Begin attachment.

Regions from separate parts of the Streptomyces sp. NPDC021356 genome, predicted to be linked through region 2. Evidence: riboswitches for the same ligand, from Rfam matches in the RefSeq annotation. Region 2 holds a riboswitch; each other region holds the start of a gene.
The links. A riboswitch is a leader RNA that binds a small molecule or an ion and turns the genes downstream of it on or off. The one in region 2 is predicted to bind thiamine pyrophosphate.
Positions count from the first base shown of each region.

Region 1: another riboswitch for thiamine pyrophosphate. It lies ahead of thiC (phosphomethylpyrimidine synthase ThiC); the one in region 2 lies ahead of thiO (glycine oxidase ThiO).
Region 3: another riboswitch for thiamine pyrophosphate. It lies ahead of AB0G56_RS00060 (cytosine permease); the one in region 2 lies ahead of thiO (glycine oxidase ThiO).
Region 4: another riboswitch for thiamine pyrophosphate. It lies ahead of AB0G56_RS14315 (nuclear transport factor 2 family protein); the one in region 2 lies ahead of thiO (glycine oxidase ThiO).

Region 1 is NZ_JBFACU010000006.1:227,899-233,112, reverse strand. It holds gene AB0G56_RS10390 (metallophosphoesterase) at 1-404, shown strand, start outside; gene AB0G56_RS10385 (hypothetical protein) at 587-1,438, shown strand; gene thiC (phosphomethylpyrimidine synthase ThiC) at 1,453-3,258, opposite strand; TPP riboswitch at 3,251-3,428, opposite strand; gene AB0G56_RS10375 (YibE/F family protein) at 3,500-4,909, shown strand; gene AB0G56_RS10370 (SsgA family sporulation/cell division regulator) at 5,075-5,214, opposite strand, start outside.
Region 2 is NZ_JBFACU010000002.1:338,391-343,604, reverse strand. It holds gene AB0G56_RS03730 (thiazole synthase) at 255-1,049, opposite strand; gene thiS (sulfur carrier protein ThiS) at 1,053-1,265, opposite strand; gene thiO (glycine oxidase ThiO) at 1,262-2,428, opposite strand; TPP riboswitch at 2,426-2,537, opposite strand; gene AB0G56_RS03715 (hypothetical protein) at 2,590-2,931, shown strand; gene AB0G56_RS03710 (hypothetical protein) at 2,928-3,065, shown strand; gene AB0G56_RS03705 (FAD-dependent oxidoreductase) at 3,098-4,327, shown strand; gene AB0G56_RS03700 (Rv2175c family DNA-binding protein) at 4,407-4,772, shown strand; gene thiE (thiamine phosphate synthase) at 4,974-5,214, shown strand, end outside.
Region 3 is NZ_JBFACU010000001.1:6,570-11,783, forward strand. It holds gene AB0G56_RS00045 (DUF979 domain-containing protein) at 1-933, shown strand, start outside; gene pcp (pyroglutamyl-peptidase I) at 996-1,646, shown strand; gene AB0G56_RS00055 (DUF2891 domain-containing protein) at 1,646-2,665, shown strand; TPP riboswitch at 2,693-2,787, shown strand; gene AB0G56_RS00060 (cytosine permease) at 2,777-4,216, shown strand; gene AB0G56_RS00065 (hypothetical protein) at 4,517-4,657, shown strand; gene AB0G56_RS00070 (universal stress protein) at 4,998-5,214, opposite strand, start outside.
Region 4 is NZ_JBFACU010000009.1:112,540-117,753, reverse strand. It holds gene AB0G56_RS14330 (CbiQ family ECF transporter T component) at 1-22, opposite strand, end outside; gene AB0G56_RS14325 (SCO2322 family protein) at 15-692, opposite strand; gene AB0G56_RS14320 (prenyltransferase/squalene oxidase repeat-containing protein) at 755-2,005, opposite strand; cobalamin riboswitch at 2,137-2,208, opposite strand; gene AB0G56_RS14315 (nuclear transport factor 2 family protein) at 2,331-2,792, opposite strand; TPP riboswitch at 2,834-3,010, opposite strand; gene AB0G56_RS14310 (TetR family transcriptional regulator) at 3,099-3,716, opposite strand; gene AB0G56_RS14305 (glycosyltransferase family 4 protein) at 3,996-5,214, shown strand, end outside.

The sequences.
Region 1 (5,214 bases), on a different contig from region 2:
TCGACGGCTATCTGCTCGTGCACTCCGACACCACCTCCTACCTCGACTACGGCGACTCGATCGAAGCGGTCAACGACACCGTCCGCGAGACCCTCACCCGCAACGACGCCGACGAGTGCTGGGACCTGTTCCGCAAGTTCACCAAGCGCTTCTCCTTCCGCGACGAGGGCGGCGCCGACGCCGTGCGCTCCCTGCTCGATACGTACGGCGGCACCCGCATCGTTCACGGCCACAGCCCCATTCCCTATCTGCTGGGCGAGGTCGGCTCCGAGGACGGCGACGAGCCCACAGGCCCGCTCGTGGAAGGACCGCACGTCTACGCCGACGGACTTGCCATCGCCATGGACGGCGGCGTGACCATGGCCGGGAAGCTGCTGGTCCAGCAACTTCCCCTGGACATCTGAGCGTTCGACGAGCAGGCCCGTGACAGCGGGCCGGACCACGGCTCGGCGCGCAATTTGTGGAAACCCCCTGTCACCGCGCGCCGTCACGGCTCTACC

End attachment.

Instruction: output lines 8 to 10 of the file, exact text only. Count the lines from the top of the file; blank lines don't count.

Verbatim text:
Region 2 is NZ_JBFACU010000002.1:338,391-343,604, reverse strand. It holds gene AB0G56_RS03730 (thiazole synthase) at 255-1,049, opposite strand; gene thiS (sulfur carrier protein ThiS) at 1,053-1,265, opposite strand; gene thiO (glycine oxidase ThiO) at 1,262-2,428, opposite strand; TPP riboswitch at 2,426-2,537, opposite strand; gene AB0G56_RS03715 (hypothetical protein) at 2,590-2,931, shown strand; gene AB0G56_RS03710 (hypothetical protein) at 2,928-3,065, shown strand; gene AB0G56_RS03705 (FAD-dependent oxidoreductase) at 3,098-4,327, shown strand; gene AB0G56_RS03700 (Rv2175c family DNA-binding protein) at 4,407-4,772, shown strand; gene thiE (thiamine phosphate synthase) at 4,974-5,214, shown strand, end outside.
Region 3 is NZ_JBFACU010000001.1:6,570-11,783, forward strand. It holds gene AB0G56_RS00045 (DUF979 domain-containing protein) at 1-933, shown strand, start outside; gene pcp (pyroglutamyl-peptidase I) at 996-1,646, shown strand; gene AB0G56_RS00055 (DUF2891 domain-containing protein) at 1,646-2,665, shown strand; TPP riboswitch at 2,693-2,787, shown strand; gene AB0G56_RS00060 (cytosine permease) at 2,777-4,216, shown strand; gene AB0G56_RS00065 (hypothetical protein) at 4,517-4,657, shown strand; gene AB0G56_RS00070 (universal stress protein) at 4,998-5,214, opposite strand, start outside.
Region 4 is NZ_JBFACU010000009.1:112,540-117,753, reverse strand. It holds gene AB0G56_RS14330 (CbiQ family ECF transporter T component) at 1-22, opposite strand, end outside; gene AB0G56_RS14325 (SCO2322 family protein) at 15-692, opposite strand; gene AB0G56_RS14320 (prenyltransferase/squalene oxidase repeat-containing protein) at 755-2,005, opposite strand; cobalamin riboswitch at 2,137-2,208, opposite strand; gene AB0G56_RS14315 (nuclear transport factor 2 family protein) at 2,331-2,792, opposite strand; TPP riboswitch at 2,834-3,010, opposite strand; gene AB0G56_RS14310 (TetR family transcriptional regulator) at 3,099-3,716, opposite strand; gene AB0G56_RS14305 (glycosyltransferase family 4 protein) at 3,996-5,214, shown strand, end outside.